Nikki Romanello enlists bones and bacteria to make art that reflects the transience of existence, the haphazard nature of evolution and the connections between all living creatures.
Longer text description
“Imitating Life” introduces Nikki Romanello, an artist whose work invites viewers to contemplate their place in the web of life. The evolution of Romanello’s work reflects evolution in nature: Found bones become bones cast in glycerin become skeletal animals from alternate prehistories, which in turn become prints. In her latest project, she uses “living paper” created by feeding kombucha tea to bacteria to create sculptures of tubeworms that live near hydrothermal vents deep in the ocean. In “Imitating Life,” Romanello shares some of what inspires her work and what she hopes people will take away from it.
Nikki Romanello blurs the line between art and science
Tags: science, art, bioart, culture, biology, Genspace, Observatory, Cut Paste Grow
It’s weird, a lot of times with artists, there’s like a personal thing underlying their work, that we’re trained in an academic setting not to talk about the personal in our work. It’s kind of beaten out of us entirely, and we’re supposed to talk about the theoretical side of it. But every artist’s work, there’s always a personal story, a narrative that comes behind it.
I didn’t realize it at first, but when, when— I had adopted a greyhound, and she died of bone cancer, and I was looking— and during the time we were trying to figure out what was wrong with her, I was looking at a lot of X-Rays. And for an artist, the more time you spend looking at a certain object, it gets in your head, and it starts to affect the rest of your life. So for me, you know, it was, I’m looking at all of these X-Rays. And that image kind of like, burnt in my mind, and that’s when it started showing up in my work.
Since undergrad, I’ve been like, ‘what kind of, like, tube worm installation can I make?’ And so this is finally, like, arrived, the perfect material for it. It represents a symbiosis. So it’s yeast and bacteria together who are super happy and they’re producing this thriving culture. And that’s when I started taking the kombucha paper, wrapping it around the vacuum hose, and making that same shape.
I’m just going to lift this up and do one little squirt, like in there.
I would say my like, my ultimate goal with my work would be to bring science into art, um, and thereby bring science into culture . Because I feel like there’s not enough sources for people just in, in, just in general lie to appreciate science. Usually it’s introduced to them through public education. And a lot of times it’s mostly formulas and the periodic table, and theyq don’t really develop a true appreciation, understanding of science and its function in the world and how it pertains to them. So by bringing it into art and into a visual medium, something that people can interact with, um I feel like they’ll become closer it— they won’t be as intimidated by science, and maybe it will, hopefully, encourage them to do a little research on their own.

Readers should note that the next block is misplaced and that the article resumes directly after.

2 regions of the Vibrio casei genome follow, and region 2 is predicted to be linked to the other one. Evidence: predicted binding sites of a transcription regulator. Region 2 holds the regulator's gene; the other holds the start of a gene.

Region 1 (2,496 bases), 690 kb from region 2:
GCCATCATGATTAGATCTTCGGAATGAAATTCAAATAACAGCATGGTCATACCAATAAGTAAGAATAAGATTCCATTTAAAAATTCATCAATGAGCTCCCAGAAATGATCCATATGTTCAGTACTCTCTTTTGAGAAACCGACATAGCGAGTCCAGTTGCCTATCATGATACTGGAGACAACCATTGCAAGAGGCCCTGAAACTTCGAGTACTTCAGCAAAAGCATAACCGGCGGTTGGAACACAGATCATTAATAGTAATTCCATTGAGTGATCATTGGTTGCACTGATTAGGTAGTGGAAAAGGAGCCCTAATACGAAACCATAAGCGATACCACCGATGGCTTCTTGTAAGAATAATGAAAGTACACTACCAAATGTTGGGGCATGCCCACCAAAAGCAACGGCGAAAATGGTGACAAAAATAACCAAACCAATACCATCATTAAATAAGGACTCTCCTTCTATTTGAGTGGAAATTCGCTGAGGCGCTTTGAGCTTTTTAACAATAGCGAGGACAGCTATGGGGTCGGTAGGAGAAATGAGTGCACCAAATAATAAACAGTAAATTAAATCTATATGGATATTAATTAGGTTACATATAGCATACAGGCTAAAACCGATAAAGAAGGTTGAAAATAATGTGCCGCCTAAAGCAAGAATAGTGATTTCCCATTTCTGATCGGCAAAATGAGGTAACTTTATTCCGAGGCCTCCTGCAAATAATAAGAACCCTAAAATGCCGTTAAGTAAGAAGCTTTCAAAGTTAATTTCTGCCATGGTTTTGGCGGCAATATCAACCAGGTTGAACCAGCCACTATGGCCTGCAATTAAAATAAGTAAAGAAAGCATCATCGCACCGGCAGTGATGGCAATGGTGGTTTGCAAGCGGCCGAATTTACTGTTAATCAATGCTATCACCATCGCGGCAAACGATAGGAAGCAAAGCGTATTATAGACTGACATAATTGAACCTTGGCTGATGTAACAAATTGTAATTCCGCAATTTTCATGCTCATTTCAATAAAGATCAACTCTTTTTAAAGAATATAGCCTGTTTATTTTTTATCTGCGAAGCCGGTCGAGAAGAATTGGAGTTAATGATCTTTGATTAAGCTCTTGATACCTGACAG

See the work of Romanello and other bioartists at the Observatory Room’s “Cut Paste Grow” exhibition in Brooklyn:
Hands-on bioscience for ordinary curious people at Genspace:
The Institute of Unnecessary Research, maintained by UK bioartist Anna Dumitriu:
One major theme in Nikki’s work is all about the intimate and often unseen interactions between all living things— highlighting the very real, non-mystical and even mundane ways we’re bound up in a web of what a Buddhist would call “dependent origination.” No one exists in a vacuum; we’re all connected with one another.
So in more ways than one, it was a delightful surprise to find out that, unbeknownst to one another, Nikki and I grew up in the same suburb in Texas, graduated in the same high school class and even moved to Brooklyn around the same time. Talk about hidden connections! If I hadn’t volunteered to shoot video for Genspace and learned about Nikki’s work, we might never have crossed paths— and we both would have been the poorer for it.
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